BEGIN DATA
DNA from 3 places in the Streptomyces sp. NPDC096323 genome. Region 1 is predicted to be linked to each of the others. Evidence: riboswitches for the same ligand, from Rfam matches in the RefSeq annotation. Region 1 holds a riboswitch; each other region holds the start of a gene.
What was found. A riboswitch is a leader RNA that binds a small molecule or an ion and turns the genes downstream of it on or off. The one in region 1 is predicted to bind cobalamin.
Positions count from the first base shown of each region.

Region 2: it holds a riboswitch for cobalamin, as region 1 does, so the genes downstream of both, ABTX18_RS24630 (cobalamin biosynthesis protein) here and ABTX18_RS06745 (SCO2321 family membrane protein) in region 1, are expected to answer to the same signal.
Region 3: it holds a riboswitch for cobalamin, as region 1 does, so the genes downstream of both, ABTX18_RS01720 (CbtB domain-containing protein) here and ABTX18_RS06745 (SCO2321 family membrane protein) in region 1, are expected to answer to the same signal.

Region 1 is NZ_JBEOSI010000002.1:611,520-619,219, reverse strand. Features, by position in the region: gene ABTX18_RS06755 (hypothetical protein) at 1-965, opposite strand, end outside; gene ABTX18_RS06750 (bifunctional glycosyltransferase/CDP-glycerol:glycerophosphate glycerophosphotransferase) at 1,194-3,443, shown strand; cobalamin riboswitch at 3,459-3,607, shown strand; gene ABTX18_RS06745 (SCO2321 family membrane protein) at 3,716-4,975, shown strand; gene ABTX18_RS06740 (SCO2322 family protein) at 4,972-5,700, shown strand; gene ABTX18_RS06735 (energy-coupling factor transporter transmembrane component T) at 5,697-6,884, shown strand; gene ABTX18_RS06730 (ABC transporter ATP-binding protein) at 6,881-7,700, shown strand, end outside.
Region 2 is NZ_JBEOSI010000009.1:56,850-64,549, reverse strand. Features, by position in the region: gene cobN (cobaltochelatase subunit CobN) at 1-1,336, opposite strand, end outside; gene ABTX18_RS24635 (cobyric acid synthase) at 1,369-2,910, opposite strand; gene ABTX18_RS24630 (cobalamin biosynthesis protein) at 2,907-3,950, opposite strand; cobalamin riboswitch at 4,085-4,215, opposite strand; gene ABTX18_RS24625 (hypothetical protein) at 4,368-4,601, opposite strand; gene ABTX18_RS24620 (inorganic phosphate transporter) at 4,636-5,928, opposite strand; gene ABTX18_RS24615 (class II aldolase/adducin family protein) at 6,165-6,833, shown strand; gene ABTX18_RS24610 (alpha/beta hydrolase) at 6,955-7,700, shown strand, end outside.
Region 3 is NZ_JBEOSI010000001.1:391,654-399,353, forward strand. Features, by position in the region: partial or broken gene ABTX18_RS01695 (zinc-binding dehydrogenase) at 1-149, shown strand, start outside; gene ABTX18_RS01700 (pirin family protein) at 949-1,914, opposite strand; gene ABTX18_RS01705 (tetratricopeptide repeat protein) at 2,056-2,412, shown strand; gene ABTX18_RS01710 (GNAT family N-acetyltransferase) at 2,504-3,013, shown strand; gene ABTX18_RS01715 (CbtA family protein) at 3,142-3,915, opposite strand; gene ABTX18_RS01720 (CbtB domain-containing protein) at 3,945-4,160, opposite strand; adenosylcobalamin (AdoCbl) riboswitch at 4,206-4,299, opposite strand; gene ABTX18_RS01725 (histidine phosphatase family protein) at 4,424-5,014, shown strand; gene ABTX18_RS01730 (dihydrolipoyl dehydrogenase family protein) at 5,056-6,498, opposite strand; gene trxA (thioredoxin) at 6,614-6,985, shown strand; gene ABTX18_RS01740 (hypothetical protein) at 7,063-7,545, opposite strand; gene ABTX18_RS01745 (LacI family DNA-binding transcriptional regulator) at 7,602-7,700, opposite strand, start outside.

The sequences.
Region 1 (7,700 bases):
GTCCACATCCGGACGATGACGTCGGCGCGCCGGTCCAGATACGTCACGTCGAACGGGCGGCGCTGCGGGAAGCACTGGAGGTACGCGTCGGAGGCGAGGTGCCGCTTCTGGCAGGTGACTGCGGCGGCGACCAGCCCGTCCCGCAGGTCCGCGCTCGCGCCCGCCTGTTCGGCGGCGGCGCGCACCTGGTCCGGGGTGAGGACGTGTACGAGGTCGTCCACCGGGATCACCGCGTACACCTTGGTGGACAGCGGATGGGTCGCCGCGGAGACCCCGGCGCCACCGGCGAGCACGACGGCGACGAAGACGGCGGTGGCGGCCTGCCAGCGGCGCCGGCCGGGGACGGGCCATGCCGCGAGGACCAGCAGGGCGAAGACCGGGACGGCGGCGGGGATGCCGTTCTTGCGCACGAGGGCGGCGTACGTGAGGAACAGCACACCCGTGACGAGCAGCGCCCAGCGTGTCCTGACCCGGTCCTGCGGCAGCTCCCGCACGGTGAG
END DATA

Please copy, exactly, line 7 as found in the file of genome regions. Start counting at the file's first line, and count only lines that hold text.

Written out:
Region 2 is NZ_JBEOSI010000009.1:56,850-64,549, reverse strand. Features, by position in the region: gene cobN (cobaltochelatase subunit CobN) at 1-1,336, opposite strand, end outside; gene ABTX18_RS24635 (cobyric acid synthase) at 1,369-2,910, opposite strand; gene ABTX18_RS24630 (cobalamin biosynthesis protein) at 2,907-3,950, opposite strand; cobalamin riboswitch at 4,085-4,215, opposite strand; gene ABTX18_RS24625 (hypothetical protein) at 4,368-4,601, opposite strand; gene ABTX18_RS24620 (inorganic phosphate transporter) at 4,636-5,928, opposite strand; gene ABTX18_RS24615 (class II aldolase/adducin family protein) at 6,165-6,833, shown strand; gene ABTX18_RS24610 (alpha/beta hydrolase) at 6,955-7,700, shown strand, end outside.